What Are Tests?

Get introduced to the different kinds of tests, their various purposes, and their code coverage.


Software testing is a fundamental part of software development. Its primary purpose is to check whether our software is behaving in the way we expect it to. Below are some of the reasons we should write tests in our program:

  • Detect bugs: We write tests to detect defects, bugs, regressions, and more.

  • Customer satisfaction: If we fix bugs before releasing the project to the customer, they’ll be more satisfied with our work.

  • Documentation: Tests offer a different way of documenting the usage of our code.

  • Efficiency: We improve our efficiency as we get feedback in the early stage of development. Thus, we can pay extra attention to the most delicate features.

  • Improve knowledge: By writing tests, we also improve our general knowledge of the programming language.

  • Security: We can deliver a more secure program that is well tested against vulnerabilities.

  • Money: Bugs cost money, so the more bugs we fix, the more money will be saved.

History of tests

First, let’s clarify two terms that we will often see when dealing with tests: production code and test code. Production code is the code that will be deployed and will power up our program. Test code, on the other hand, refers to all the code that won’t be pushed to the production system, but is still necessary for producing the final product.

In the early years of programming, there was only production code, which was developed and pushed to let the programs run. To get rid of bugs, the programmers could only rely on debugging. Nowadays, tests have gained a central role in software development. Sometimes, they’re even written before the production code, as in test-driven development. Moreover, they become a building block of the software development life cycle. They’re also involved in the CI/CD approach, so they’re run in the early stage of development.

Different kinds of tests

In programming, there are different kinds of tests with unique purposes and differences:

  • Unit tests: These only test a single component of our code, such as a function or a method. Their purpose is to test the business logic of our code, so they’re entirely agnostic from the underlying implementation details. They’re the quickest to develop and run.

  • Integration tests: These test the behavior of more than one component together. They may interact with external resources, such as a database or a web service. They’re slower to write and run than unit tests, but they can provide more meaningful outcomes.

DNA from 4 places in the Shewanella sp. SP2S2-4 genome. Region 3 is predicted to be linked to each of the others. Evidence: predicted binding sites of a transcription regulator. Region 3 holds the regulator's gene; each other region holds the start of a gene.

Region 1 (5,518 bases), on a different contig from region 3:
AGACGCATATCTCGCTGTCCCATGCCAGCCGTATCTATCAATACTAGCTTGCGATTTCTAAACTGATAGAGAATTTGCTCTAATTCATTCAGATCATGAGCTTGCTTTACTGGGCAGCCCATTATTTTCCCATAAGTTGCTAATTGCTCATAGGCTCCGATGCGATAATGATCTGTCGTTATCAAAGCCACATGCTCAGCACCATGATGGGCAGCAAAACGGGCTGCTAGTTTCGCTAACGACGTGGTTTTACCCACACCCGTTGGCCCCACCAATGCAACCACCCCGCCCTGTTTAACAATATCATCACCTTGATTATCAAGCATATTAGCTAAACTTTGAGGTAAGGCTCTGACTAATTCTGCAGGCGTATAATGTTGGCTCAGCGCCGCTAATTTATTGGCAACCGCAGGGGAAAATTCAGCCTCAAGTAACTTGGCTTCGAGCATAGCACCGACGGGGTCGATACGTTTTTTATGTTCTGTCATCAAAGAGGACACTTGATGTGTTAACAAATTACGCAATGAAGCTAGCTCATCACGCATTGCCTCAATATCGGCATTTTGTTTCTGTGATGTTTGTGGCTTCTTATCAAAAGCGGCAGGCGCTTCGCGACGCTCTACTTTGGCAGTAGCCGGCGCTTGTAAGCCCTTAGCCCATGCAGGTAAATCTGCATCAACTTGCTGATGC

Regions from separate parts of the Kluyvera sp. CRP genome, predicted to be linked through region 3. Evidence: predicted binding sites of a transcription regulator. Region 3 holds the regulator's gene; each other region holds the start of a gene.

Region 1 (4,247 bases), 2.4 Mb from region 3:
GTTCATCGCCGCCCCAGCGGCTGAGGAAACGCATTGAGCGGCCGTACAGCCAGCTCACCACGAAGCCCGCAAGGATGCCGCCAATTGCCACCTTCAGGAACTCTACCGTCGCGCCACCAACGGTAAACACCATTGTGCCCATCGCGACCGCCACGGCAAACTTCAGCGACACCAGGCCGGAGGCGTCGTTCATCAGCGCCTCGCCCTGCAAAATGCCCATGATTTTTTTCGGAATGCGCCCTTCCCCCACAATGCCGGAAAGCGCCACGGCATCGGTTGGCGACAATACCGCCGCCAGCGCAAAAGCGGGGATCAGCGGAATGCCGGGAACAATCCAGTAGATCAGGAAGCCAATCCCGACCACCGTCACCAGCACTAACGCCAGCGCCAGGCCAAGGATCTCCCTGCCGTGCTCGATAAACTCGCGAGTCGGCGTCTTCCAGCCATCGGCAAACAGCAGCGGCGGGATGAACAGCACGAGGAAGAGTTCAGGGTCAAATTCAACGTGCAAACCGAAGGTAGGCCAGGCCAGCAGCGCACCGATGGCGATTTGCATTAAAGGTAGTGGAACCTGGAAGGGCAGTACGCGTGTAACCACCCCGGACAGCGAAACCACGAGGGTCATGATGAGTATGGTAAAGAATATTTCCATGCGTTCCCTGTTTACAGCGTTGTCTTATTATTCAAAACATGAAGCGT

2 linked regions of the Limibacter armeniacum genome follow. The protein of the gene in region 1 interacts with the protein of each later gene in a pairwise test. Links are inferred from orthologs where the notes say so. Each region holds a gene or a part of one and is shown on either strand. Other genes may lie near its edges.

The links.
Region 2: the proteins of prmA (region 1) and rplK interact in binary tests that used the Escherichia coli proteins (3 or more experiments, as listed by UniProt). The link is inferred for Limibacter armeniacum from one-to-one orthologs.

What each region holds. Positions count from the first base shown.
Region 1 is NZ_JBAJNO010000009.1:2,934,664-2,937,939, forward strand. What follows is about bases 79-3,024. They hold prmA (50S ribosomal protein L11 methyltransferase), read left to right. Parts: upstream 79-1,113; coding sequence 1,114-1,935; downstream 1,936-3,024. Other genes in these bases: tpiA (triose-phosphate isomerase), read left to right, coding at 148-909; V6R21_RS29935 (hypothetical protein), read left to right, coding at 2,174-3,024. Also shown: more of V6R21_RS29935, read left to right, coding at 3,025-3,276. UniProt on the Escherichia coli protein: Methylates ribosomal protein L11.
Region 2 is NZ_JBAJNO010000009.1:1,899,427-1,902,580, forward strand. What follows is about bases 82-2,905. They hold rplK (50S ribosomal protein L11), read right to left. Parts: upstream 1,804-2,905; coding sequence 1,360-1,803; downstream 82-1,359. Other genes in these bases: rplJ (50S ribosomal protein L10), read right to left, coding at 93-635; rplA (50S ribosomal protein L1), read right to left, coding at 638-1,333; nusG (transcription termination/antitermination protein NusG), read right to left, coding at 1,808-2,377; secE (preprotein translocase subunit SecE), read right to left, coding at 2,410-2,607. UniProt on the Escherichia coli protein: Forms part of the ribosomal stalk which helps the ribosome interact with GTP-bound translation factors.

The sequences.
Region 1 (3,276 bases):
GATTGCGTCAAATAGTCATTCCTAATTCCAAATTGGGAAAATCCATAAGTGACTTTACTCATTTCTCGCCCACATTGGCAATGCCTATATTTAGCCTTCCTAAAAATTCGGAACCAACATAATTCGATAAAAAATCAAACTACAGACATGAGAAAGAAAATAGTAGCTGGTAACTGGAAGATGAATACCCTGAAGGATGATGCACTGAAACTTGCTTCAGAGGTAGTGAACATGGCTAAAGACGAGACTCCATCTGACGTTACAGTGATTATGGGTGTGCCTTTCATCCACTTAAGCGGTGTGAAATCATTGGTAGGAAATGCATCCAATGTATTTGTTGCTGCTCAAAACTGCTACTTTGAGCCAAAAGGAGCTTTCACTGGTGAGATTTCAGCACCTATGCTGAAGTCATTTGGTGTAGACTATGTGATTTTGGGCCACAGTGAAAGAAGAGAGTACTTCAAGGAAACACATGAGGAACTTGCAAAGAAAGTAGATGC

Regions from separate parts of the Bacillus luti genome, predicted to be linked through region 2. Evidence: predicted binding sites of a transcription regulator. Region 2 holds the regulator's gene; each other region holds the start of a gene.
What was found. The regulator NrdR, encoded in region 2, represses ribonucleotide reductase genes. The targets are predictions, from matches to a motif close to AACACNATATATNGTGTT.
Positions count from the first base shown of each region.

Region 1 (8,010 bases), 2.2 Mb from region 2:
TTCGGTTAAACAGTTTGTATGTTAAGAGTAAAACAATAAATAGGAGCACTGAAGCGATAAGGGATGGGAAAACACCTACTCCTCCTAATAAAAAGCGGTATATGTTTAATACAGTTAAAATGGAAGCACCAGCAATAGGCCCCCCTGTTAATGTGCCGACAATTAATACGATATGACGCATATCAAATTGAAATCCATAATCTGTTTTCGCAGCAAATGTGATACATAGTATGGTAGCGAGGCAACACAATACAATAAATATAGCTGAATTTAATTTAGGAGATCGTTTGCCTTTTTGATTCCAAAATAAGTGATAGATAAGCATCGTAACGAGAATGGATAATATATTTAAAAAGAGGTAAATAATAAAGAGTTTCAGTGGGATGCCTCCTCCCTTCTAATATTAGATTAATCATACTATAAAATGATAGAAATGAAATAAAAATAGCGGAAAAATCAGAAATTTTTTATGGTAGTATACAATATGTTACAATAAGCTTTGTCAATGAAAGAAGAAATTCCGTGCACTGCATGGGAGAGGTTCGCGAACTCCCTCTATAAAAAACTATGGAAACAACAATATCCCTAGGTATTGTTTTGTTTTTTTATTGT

• End-To-End tests (aka System tests): These cover the whole process from the start to the end. In the case of a web API, they run a real HTTP request and assert the actual HTTP response provided by the HTTP server. They’re very slow to write and run, but their feedback is precious.

  • UI tests: These test the user interface that can be used by a final user. Usually, they’re costly and hard to write and maintain.

For the rest of this course, we’re only going to deal with unit tests because they’re the central pillar of test-driven development.

Code coverage

Code coverage is a unit of measurement that can tell us the amount of code covered by tests. Usually, it’s expressed as a percentage value. It’s an objective way of understanding which components of the codebase are covered well and which need to be covered better. We don’t have to reach 100% code coverage in our projects. Instead, it’s better to focus on parts that need more attention as they may hold business-critical logic.

Various kinds of statements

The statements we write in our production code can be grouped into three categories: syntax lines, logic lines, and branch lines. Let’s use an example to understand these categories better. We’ll make use of the FizzBuzz kata, but first, let’s refresh the rules of the function. The FizzBuzz function accepts a number and returns a string based on:

  • If the number is divisible by three, it prints Fizz.
  • If the number is divisible by five, it prints Buzz.
  • If the number is divisible both by three and five, it prints FizzBuzz.
  • In all of the other scenarios, it prints the actual number passed in.

Below is our implementation of this kata written in Go:

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